"We've done quite a bit of work that has established a significant association between domestic violence and a range of long-term health ailments," said Matt Breiding, a behavioral scientist with the CDC. "We have not only documented both the long-term and near-term outcomes, but also found them to be significant."
The video showing professional football player Ray Rice punching his then-fiancee Janay Palmer has put a spotlight on domestic violence, which in the United States is still shamefully high. Some 31.5 percent of women have been a victim of it at some point in their life, according to recent estimates by the CDC. But, according to Brieding, it isn't all that surprising to those who have worked in the field. "These numbers might be surprising to the public, but they aren't that surprising to us," he said. "Similar numbers emerged 20 years ago, in the mid 1990s."
While women aren't the only victims of such abuses, they are significantly more likely than men to be victimized by current or former intimate partners—women account for 85 percent of spouse abuse victims and 86 percent of victims of abuse by a boyfriend or girlfriend, according to data compiled by Futures Without Violence. The CDC report estimated that each year, domestic violence results in 1,200 deaths and 2 million injuries among women and nearly 600,000 among men.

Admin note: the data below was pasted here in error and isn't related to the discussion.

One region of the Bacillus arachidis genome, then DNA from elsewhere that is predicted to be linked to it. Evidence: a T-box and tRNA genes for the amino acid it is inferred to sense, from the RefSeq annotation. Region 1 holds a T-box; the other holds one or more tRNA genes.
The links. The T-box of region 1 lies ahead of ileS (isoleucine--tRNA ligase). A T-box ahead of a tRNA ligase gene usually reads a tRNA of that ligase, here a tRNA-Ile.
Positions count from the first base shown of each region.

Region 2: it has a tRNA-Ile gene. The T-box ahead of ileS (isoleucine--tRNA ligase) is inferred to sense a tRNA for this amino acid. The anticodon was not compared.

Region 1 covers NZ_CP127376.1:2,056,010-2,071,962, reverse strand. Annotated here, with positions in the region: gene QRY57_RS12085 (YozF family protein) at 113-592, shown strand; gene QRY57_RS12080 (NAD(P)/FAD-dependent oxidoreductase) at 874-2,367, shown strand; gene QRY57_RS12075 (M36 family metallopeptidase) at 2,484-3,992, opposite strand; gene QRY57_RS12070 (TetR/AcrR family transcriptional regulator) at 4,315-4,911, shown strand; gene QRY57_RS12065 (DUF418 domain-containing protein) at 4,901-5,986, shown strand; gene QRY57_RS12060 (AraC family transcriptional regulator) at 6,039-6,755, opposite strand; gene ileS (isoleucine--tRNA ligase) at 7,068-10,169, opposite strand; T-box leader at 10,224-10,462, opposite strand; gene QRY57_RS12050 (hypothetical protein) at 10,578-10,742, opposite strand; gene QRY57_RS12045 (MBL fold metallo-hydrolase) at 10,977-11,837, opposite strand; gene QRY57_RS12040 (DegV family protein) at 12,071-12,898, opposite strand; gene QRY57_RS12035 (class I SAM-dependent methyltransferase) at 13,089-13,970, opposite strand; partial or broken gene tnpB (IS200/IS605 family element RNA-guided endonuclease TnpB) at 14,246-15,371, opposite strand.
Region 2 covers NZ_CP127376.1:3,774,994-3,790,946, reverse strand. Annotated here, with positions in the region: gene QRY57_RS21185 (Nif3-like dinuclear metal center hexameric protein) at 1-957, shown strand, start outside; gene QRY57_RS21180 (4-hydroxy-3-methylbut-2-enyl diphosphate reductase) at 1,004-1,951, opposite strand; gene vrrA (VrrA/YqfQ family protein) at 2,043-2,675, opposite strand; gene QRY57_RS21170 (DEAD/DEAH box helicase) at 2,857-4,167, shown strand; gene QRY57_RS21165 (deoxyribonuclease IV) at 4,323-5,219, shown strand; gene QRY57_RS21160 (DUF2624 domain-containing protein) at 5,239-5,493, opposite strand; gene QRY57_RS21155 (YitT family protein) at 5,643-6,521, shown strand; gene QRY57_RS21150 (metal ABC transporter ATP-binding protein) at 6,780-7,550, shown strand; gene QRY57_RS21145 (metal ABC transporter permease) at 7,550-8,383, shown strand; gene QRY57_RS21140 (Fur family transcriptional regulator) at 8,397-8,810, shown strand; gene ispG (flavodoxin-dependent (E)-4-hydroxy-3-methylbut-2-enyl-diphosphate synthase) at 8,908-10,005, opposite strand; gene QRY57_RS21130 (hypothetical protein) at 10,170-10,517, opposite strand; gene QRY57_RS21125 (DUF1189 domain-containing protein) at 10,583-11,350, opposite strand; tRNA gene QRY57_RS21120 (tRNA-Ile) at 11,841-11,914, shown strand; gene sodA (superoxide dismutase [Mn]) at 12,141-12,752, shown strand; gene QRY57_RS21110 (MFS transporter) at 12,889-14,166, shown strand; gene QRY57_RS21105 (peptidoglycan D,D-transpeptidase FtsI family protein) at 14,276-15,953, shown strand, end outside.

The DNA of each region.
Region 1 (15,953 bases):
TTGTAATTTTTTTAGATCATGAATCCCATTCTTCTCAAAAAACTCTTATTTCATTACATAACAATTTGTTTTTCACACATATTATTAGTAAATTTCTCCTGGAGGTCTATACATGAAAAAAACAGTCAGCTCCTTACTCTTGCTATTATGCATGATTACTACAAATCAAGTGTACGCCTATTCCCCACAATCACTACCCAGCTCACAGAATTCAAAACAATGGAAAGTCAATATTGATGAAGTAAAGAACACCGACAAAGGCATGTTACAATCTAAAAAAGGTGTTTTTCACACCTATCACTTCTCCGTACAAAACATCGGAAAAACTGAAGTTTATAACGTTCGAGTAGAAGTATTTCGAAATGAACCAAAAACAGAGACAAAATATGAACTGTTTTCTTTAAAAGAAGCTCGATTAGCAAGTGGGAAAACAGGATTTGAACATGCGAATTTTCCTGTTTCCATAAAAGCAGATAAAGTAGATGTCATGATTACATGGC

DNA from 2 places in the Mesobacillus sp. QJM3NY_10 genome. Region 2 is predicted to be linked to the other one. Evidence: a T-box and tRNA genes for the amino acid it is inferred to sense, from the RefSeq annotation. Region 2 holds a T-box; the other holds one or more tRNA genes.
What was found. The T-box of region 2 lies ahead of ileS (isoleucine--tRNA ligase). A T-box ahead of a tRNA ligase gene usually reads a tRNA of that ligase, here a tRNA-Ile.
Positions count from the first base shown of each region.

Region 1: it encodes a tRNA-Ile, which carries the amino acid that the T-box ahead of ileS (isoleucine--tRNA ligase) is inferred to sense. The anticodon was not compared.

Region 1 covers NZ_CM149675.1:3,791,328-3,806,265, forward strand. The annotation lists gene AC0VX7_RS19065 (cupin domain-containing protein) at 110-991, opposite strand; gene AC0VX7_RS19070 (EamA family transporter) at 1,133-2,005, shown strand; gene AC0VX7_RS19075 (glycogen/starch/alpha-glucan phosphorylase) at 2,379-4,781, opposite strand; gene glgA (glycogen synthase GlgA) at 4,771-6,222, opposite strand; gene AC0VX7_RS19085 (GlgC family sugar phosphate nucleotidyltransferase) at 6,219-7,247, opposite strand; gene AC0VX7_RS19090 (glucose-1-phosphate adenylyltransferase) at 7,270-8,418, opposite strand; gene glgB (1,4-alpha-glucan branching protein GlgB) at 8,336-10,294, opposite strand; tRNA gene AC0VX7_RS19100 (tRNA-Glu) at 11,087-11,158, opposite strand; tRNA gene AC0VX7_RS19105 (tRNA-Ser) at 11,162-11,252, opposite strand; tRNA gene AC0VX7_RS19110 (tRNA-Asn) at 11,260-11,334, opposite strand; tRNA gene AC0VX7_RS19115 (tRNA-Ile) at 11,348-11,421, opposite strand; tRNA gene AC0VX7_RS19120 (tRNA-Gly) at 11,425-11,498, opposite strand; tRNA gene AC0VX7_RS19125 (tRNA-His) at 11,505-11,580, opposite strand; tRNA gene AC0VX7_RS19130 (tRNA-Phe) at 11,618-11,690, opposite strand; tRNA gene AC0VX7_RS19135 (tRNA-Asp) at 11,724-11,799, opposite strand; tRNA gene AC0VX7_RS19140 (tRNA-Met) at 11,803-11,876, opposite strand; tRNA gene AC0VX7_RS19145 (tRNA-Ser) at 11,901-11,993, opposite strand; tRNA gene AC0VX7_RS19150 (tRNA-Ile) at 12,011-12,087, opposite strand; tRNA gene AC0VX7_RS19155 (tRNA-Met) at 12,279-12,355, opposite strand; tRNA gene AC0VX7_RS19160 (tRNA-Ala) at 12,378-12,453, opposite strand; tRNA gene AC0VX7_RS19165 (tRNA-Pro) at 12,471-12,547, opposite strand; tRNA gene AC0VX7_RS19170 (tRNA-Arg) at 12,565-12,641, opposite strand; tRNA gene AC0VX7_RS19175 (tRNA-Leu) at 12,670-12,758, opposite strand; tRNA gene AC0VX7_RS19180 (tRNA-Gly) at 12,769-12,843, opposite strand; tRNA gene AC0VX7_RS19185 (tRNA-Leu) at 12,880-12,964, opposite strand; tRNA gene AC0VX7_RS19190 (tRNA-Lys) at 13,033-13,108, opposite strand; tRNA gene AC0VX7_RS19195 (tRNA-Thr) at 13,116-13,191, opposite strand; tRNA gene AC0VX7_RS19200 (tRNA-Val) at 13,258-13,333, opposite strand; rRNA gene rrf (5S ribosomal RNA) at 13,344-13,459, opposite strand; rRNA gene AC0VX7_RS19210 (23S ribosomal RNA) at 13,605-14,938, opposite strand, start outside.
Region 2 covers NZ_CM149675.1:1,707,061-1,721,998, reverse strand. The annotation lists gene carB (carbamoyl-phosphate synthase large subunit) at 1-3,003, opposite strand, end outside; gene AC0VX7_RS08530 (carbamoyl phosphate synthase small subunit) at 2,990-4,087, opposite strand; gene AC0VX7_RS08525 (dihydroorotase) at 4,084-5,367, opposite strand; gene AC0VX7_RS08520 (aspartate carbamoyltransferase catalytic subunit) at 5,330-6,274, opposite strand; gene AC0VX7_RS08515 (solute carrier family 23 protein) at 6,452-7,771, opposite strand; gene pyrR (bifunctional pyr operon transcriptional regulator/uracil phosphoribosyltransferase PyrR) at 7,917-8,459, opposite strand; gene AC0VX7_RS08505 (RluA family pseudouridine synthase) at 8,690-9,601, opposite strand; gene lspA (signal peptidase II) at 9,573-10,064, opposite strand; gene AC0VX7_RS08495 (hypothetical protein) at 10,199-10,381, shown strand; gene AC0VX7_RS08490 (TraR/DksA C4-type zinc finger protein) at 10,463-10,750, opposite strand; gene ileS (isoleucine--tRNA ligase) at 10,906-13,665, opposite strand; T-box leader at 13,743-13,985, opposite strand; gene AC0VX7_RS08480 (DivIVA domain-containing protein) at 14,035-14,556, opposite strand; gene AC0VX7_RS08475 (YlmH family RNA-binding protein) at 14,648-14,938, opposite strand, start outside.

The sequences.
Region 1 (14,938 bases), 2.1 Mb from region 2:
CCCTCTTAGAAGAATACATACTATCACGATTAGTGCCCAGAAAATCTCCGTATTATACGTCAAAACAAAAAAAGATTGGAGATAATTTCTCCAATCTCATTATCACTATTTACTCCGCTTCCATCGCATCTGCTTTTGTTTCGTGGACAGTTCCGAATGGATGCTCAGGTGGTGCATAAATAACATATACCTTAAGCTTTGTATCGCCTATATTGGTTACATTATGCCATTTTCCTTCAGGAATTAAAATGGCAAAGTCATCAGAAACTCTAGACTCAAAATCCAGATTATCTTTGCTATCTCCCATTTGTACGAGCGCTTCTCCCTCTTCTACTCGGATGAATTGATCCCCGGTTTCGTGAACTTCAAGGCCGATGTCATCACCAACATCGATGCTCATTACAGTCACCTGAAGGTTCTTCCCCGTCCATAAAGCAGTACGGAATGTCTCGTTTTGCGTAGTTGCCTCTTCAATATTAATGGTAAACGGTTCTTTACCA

The long-term health consequences of domestic violence mean that long after a victim has tried to move on, the effect of the abuse can persist. Stroke, heart disease, and asthma are among the chronic ailments most highly correlated with incidents of domestic abuse, but they are merely a few of the many diseases and disabilities that might surface later in life, according to Brieding.